How Does Organ & Tissue Donation Work?
Gift of Life coordinates the recovery of organs and tissues for transplant. The complex process involves collaborating with highly skilled medical professionals at many different levels.
Working in partnership with healthcare teams and other medical professionals, we provide extensive and compassionate services to help ensure every opportunity for donation and transplantation. This is essential as only about 2.5 percent of all patients die in a manner that allows for the possibility of a life-saving organ donation.
Decision to Donate
The process begins with the decision to say “yes” to life-saving donation.
You can make that decision now by registering to become an organ and tissue donor. Register now!
When hospital professionals have exhausted all treatment options and make the final determination that a patient with a severe brain injury has no chance for recovery, they are skilled in recognizing there may be a possibility for organ donation. This most often occurs when a series of test take place to determine the patient meets brain death criteria and can also occur when a family decides to withdraw treatment.
All hospitals are required to contact Gift of Life with any death of a patient. Gift of Life will then evaluate the patient’s chart, medical history and other criteria, and consult with the medical team, to determine if the patient can be a donor.
If the circumstances surrounding the patient’s death indicate they may be able to be a donor, a Gift of Life transplant coordinator meets with family. The coordinator offers support to the patient’s family or next of kin and engages the family in a donation conversation that provides them with full information on the power, meaning and life-transforming nature of the donation decision, shares questions that other families of potential donors commonly ask, and answers any questions the family may have about any aspect of this process.
In cases where the patient is a registered donor, the coordinator counsels the family on the process of organ recovery. If a patient has not previously given authorization for donation, the patient’s next-of-kin must authorize to the donation. The transplant coordinator explains to the family the life-saving opportunities of organ and tissue donation and answers their questions. Once the family authorizes donation, the coordinator begins the important work of coordinating the donation process.
After the authorization to donate is received, the coordinator reviews the patient’s medical history for information important to determining which organs and tissues are suitable for transplant.
A hospital team maintains the patient to ensure the organs stay healthy for transplant.
Matching donors with recipients
Gift of Life begins the process of matching the potential donor with a candidate on the list of patients awaiting transplants maintained by the federally regulated United Network for Organ Sharing (UNOS).
The list of individuals awaiting an organ transplant is sorted by a patient’s medical urgency, degree of match to the donor, time on the waiting list and geographic location. The list does not reference race, gender, age, income or social status.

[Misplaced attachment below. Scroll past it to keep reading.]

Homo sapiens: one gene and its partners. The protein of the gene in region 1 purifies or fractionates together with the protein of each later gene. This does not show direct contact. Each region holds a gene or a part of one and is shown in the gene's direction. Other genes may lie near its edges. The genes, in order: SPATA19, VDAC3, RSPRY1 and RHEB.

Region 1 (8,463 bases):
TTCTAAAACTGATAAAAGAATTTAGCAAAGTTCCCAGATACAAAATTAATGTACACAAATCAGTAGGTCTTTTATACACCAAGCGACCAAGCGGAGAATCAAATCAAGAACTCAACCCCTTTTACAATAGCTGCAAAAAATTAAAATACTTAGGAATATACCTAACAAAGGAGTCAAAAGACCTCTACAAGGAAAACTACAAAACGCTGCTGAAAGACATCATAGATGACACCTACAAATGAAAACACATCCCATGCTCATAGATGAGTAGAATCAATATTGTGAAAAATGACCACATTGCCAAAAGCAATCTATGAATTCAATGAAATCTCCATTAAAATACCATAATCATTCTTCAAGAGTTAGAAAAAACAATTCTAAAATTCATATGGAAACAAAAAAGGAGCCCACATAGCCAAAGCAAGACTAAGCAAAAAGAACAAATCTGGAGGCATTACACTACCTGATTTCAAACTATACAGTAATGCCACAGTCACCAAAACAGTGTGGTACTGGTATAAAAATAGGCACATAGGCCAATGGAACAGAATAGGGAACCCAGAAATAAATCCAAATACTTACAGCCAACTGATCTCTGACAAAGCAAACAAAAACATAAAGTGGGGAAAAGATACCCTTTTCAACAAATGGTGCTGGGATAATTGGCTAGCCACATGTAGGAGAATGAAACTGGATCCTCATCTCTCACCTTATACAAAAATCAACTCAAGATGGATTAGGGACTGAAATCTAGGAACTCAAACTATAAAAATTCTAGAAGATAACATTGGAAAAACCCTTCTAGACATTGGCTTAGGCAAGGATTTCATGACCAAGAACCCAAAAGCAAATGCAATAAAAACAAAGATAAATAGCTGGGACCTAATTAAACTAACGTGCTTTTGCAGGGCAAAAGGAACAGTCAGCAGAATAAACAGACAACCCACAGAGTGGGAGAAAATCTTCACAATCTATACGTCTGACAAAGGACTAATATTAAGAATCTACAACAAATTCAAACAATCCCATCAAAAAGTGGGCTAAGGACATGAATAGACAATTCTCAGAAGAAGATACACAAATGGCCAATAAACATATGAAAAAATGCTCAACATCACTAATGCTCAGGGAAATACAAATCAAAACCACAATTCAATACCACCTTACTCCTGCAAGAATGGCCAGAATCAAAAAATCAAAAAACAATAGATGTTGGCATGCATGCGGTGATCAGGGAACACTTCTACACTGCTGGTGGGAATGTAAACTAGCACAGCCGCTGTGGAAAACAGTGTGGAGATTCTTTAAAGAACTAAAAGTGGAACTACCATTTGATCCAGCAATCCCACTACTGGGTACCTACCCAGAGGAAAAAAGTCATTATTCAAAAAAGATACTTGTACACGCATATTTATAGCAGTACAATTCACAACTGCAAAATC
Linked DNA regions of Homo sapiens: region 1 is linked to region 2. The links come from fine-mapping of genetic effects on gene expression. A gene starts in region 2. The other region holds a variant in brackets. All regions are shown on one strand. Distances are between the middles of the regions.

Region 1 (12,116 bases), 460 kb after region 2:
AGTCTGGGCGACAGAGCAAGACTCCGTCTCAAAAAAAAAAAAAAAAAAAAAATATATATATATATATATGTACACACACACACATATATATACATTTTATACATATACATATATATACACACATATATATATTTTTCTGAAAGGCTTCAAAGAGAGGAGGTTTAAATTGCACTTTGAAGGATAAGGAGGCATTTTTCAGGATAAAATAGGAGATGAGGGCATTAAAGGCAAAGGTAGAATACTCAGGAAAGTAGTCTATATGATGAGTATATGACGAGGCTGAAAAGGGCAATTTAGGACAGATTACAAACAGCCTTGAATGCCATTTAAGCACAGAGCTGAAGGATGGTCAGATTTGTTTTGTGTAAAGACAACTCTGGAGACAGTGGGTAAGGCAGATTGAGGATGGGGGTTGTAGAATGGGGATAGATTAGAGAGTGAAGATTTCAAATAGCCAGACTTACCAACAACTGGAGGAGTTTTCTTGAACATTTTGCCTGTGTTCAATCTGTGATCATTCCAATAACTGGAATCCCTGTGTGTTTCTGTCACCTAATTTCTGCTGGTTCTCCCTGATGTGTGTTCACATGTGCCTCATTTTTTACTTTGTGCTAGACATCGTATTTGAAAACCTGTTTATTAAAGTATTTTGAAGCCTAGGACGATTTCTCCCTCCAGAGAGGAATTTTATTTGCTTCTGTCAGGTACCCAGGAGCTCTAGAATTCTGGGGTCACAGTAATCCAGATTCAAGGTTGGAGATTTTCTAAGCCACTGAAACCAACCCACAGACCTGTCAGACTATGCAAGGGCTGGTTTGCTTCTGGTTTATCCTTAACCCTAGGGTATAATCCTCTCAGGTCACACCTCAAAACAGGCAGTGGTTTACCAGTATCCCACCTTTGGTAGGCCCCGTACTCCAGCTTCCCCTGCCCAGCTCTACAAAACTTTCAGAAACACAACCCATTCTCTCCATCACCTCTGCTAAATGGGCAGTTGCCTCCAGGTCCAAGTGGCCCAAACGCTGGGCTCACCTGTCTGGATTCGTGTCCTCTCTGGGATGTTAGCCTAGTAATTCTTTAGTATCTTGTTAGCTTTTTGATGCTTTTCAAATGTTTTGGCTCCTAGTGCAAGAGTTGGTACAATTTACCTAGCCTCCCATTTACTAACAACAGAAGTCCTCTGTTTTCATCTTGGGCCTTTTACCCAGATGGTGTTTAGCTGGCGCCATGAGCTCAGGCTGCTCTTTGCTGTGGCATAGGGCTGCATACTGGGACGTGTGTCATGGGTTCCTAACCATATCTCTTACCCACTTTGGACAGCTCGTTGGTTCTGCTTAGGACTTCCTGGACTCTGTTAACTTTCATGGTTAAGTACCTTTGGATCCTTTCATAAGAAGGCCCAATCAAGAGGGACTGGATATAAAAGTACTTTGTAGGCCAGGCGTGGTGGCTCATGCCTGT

Preparation and Transplant
The transplant coordinator arranges the arrival and departure times of the surgical recovery transplant teams and is present to coordinate the entire recovery process.
Transplant recipients are notified by their respective transplant centers and instructed to arrive at the hospital to prepare for transplantation.
Transplant Surgeons perform life-saving transplants.
Once the organ recovery is complete, the donor family can make final arrangements with a funeral home. Typically, there are no special needs involved for the funeral home after organ and tissue donation.
Family After-Care Services
Gift of Life offers post donation services for family members, including writing letters with general information about individuals who received their loved one’s donated organs and tissues. Letters are also written to the physicians and nurses who helped care for the donor at the area hospital.
Also, our Family Support Services (FSS) department provides information and programs for donor families, including grief resources, counseling, and opportunities to meet with other donor families and recipients.
These services are provided by clinical social workers who specialize in helping individuals and families through the loss of a loved one.
Living Donor Transplants
Although the majority of organ donations take place after death, some organs can be donated from living donors. With more than 114,000 people on the transplant waiting list, living donation allows more patients to be transplanted and gives other patients on the waiting list a better chance of receiving a transplant from a deceased donor. Learn more about living donor transplants.
Donate Organs and Tissues to Advance Medical Discoveries
Gift of Life Donor Program works closely with Humanity Gifts Registry in our region to ensure anyone who wishes to be an organ and tissue donor and also donate his/her body for medical research will be able to do so. Learn more here.
Understanding Brain Death
Most deceased organ donation cases occur after the patient has been declared brain dead. Brain death occurs when an individual has suffered complete and irreversible loss of all brain function and is clinically and legally dead. Learn more about brain death.
Test Your Knowledge Quiz
Think you know all there is to know about organ and tissue donation? Test your knowledge with this quick quiz to see if you are a Donation Champion.
Frequently Asked Questions
Still have questions about how organ and tissue donation works? We’ve compiled a list of the most frequently asked questions about organ and tissue donation.